Bottom Line: The role of epigenetic mechanisms in the function and homeostasis of the central nervous system (CNS) and its regulation in diseases is one of the most interesting processes of contemporary neuroscience.Indeed, in the recent years these mechanisms have shown their importance in the maintenance of a healthy CNS.Moreover, we will discuss how environmental inputs modulate these modifications producing metabolic and physiological alterations that could exert beneficial effects on neurological diseases.

View Article: PubMed Central - PubMed

Affiliation: Facultad de Medicina, Departamento de Fisiología, Universidad Nacional Autónoma de México México, D.F., México.

ABSTRACT
The role of epigenetic mechanisms in the function and homeostasis of the central nervous system (CNS) and its regulation in diseases is one of the most interesting processes of contemporary neuroscience. In the last decade, a growing body of literature suggests that long-term changes in gene transcription associated with CNS's regulation and neurological disorders are mediated via modulation of chromatin structure. "Epigenetics", introduced for the first time by Waddington in the early 1940s, has been traditionally referred to a variety of mechanisms that allow heritable changes in gene expression even in the absence of DNA mutation. However, new definitions acknowledge that many of these mechanisms used to perpetuate epigenetic traits in dividing cells are used by neurons to control a variety of functions dependent on gene expression. Indeed, in the recent years these mechanisms have shown their importance in the maintenance of a healthy CNS. Moreover, environmental inputs that have shown effects in CNS diseases, such as nutrition, that can modulate the concentration of a variety of metabolites such as acetyl-coenzyme A (acetyl-coA), nicotinamide adenine dinucleotide (NAD(+)) and beta hydroxybutyrate (β-HB), regulates some of these epigenetic modifications, linking in a precise way environment with gene expression. This manuscript will portray what is currently understood about the role of epigenetic mechanisms in the function and homeostasis of the CNS and their participation in a variety of neurological disorders. We will discuss how the machinery that controls these modifications plays an important role in processes involved in neurological disorders such as neurogenesis and cell growth. Moreover, we will discuss how environmental inputs modulate these modifications producing metabolic and physiological alterations that could exert beneficial effects on neurological diseases. Finally, we will highlight possible future directions in the field of epigenetics and neurological disorders.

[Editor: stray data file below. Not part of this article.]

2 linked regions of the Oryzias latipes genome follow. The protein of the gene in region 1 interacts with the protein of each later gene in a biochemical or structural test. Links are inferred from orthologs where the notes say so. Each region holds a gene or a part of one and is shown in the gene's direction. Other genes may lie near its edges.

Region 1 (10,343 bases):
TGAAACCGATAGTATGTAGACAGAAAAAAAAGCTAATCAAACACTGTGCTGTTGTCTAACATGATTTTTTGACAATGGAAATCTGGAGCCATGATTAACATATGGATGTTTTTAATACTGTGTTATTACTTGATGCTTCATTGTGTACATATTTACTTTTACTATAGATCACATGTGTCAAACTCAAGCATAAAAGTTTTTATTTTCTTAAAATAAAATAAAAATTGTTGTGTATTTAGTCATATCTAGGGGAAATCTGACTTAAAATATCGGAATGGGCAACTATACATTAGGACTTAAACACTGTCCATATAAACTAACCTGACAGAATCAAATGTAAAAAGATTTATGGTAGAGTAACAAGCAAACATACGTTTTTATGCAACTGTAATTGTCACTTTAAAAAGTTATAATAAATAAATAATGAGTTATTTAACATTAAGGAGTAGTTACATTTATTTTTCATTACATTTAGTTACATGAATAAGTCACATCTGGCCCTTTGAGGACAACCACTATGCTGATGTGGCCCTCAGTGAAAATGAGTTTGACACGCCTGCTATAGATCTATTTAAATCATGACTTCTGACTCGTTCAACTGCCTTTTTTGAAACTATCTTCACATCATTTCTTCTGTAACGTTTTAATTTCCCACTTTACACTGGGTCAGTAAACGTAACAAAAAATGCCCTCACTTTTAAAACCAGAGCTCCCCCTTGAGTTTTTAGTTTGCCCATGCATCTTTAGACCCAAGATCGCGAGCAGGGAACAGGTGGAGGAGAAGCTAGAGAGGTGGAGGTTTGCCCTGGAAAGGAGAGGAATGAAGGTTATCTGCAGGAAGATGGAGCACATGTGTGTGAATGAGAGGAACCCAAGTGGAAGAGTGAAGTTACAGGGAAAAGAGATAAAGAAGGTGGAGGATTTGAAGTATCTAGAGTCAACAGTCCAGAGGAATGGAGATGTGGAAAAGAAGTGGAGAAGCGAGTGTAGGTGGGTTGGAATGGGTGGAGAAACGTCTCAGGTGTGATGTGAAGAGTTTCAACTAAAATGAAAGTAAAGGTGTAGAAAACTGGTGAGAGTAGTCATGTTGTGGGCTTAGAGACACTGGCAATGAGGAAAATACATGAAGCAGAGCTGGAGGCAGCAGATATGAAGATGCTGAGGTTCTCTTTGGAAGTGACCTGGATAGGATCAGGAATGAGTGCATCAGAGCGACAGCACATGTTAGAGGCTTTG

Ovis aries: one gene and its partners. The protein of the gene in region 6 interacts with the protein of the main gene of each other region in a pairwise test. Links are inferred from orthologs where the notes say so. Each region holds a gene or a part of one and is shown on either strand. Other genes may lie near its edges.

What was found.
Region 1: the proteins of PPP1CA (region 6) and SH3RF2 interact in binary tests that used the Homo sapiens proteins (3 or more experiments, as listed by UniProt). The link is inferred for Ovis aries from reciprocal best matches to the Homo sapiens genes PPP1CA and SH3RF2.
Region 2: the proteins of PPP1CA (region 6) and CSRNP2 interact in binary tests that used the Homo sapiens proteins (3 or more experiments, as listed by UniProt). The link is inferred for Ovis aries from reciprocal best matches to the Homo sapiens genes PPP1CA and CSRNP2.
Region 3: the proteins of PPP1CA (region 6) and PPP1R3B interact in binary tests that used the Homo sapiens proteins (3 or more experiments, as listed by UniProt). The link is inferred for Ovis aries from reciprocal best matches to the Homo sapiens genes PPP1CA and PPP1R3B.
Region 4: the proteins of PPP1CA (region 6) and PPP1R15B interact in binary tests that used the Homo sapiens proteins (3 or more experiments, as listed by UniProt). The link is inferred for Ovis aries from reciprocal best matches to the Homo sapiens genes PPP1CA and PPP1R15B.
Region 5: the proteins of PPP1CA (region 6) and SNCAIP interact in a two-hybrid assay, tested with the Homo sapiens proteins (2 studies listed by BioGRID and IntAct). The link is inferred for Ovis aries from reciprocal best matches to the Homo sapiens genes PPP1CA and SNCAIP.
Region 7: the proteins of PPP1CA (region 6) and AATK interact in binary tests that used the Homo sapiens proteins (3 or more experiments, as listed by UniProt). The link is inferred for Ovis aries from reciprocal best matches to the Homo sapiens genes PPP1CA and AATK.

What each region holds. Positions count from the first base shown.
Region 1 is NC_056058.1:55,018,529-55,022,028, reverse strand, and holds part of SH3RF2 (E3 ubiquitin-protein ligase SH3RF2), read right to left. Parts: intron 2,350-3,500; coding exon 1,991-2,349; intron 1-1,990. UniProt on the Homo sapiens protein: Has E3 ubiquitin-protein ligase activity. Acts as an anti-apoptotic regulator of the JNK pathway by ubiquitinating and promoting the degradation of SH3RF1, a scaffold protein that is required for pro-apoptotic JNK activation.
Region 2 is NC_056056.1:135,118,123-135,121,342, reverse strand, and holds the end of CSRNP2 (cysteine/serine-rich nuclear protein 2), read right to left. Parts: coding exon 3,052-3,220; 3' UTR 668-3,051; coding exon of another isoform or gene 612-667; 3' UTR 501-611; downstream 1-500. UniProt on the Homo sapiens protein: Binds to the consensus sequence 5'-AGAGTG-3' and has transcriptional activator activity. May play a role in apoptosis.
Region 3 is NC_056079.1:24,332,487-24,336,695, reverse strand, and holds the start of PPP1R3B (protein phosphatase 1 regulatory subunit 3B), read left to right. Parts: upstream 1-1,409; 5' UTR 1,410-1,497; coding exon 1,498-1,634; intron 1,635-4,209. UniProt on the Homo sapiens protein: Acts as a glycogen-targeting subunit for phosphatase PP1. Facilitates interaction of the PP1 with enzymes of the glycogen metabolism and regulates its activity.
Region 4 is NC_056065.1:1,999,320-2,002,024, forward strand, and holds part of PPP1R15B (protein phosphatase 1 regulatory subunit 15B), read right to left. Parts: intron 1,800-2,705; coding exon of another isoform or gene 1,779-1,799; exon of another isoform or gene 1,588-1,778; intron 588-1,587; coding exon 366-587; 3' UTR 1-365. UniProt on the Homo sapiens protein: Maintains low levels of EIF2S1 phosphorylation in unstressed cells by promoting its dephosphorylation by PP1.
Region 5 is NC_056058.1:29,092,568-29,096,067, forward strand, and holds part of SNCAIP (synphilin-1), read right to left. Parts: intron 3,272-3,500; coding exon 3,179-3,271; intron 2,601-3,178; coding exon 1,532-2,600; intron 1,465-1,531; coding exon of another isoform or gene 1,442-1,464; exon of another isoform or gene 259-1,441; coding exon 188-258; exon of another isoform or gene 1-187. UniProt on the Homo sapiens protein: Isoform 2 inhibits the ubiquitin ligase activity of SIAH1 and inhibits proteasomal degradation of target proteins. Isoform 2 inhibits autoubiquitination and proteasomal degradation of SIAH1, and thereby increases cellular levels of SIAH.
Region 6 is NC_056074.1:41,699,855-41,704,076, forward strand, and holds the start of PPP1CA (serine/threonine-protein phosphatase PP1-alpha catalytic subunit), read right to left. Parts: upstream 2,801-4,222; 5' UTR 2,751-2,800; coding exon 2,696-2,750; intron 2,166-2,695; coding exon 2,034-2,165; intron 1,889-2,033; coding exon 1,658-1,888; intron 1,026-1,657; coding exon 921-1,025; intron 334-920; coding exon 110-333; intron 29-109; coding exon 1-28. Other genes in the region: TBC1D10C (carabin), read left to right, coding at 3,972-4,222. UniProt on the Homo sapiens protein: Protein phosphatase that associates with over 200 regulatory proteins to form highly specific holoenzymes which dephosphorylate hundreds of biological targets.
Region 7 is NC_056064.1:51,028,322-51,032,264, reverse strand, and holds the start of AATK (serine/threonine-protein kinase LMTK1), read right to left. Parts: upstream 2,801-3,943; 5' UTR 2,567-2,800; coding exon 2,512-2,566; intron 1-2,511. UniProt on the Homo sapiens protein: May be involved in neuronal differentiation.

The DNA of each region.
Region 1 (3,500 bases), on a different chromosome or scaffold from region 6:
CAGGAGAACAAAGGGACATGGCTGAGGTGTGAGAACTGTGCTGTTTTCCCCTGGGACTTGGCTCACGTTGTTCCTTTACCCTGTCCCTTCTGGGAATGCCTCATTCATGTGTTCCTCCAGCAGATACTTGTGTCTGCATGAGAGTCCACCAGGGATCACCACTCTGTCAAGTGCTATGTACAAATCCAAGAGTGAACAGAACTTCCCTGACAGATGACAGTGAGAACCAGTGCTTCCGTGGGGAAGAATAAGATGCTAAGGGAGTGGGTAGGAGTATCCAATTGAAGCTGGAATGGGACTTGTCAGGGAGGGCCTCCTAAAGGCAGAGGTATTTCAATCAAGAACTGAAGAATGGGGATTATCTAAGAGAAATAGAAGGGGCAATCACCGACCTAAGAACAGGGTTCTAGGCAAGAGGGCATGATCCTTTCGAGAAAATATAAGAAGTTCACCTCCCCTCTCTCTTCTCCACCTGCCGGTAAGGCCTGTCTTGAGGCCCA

No MeSH data available.


Related in: MedlinePlus